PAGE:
So far during phase one, we have identified all of our debt and all of our income.  We have a budget – this our road map for our spending.  If you don’t have one – it is a must.  During this phase we will be tackling our debt with a fury.

We will also be searching for ways to save more on our monthly expenses.  I view this space as a space to not only document our progress and educate others on the “FI-life” but to also have some accountability.  So here are some of the action items we intend to execute during this phase:

  • cut cable
  • cut cell phone bill
  • cut food budget
  • no eating out, except once a month
  • free entertainment
  • start tracking our expenses on mint, track the last 3 months of spending to see where additional cuts can be made
  • pay off a few of our high monthly expenses that can be paid off in the next three months to free up monthly money
  • begin retirement fund
  • pay off Wendy’s car

What I hope you all will find by watching our journey is that we still live a very full life.  We are not misers.  We are simply choosing what matters most and doing a cost/benefit analysis of where our money goes.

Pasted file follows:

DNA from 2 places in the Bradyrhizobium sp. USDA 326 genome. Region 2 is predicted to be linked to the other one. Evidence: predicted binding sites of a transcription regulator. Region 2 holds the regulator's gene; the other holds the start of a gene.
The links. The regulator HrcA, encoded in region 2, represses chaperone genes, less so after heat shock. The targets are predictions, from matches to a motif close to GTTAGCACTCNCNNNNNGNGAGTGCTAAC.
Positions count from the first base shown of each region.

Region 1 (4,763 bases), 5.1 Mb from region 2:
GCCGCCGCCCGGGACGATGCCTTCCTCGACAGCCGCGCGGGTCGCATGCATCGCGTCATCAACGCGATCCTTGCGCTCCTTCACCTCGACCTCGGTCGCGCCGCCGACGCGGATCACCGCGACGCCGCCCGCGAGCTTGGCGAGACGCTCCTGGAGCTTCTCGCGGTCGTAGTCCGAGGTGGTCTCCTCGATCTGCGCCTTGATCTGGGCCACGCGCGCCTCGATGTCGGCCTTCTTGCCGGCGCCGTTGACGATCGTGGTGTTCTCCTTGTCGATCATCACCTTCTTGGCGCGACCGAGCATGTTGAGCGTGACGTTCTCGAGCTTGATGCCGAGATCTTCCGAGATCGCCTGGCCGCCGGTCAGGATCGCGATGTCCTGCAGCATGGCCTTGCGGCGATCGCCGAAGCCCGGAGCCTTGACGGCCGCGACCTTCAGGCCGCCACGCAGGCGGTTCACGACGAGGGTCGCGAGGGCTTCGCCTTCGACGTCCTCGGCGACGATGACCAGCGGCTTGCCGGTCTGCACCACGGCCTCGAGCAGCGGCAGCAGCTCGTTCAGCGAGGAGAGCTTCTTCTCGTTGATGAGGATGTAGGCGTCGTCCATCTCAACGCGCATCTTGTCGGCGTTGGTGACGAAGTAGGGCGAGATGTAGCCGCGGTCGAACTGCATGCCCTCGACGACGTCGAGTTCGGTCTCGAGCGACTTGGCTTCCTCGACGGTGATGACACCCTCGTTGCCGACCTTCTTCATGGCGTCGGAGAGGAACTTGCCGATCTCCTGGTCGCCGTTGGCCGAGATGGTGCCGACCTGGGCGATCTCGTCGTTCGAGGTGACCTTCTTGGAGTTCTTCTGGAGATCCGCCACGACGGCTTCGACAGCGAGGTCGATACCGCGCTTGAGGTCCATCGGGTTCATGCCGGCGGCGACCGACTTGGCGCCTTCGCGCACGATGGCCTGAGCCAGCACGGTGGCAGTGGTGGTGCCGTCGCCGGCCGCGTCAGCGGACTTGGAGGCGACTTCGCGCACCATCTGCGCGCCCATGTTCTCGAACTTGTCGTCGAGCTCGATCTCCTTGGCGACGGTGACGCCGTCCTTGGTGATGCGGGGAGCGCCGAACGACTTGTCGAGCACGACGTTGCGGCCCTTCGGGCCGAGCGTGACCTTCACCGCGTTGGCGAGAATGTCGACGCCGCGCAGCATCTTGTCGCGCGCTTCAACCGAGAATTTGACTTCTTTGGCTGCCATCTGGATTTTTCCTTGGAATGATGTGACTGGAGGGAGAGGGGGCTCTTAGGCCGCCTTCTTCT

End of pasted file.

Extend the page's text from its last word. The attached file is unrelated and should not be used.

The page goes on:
I also believe in visuals…So I have created a spreadsheet to track our progress.  Its a little frightening to put this out there, but I know that if WE can acheive this HUGE goal – so can you.

Total Equity Investments Curt’s Retirement Consumer Debt Student Loans W Student Loans C Overall Gains
5.1.17 -295809 106000 0 14427 69922 240601 105713
7.1.17 -290489 106000 0 14427 64602 240601 105713 -5320

Now the above numbers still FREAK ME OUT…however, its important to look at the positives – we reduced our debt, resulting in an overall gain of $5300.00.  That’s pretty significant.  Now lets see home much more we can do by our next update!

– Your Girl-FI-day

On the Brink…

The idea of financial freedom is not a new concept for our family. I have been a Dave Ramsey fan for years.  In fact, for several years, I taught Financial Peace University and later developed my own debt freedom courses.   At one point we had zero debt except for our student loans.  However, over the last few years, life got a little crazy.  We adopted 4 Littles; expanding our family of four to eight in eighteen months time.  We thought why not add a little more CRAZY to our lives and decided to move to another state in the middle of that.  During that year long process, I commuted between two states until we could finalize our adoptions.  That was a HARD year.  After our move to San Diego, we purchased a fixer upper home big enough to fill our newly expanded family.  And now, here we are exhaling – catching our breath, and let’s be honest, spending WAY too much money than we should be.

We are on the brink…we put everything we had into the house, including financing much of the rehab costs.  As it stands right now, this house IS OUR RETIREMENT, and that makes me uncomfortable.

I feel at any moment catastrophe could strike, and it terrifies me.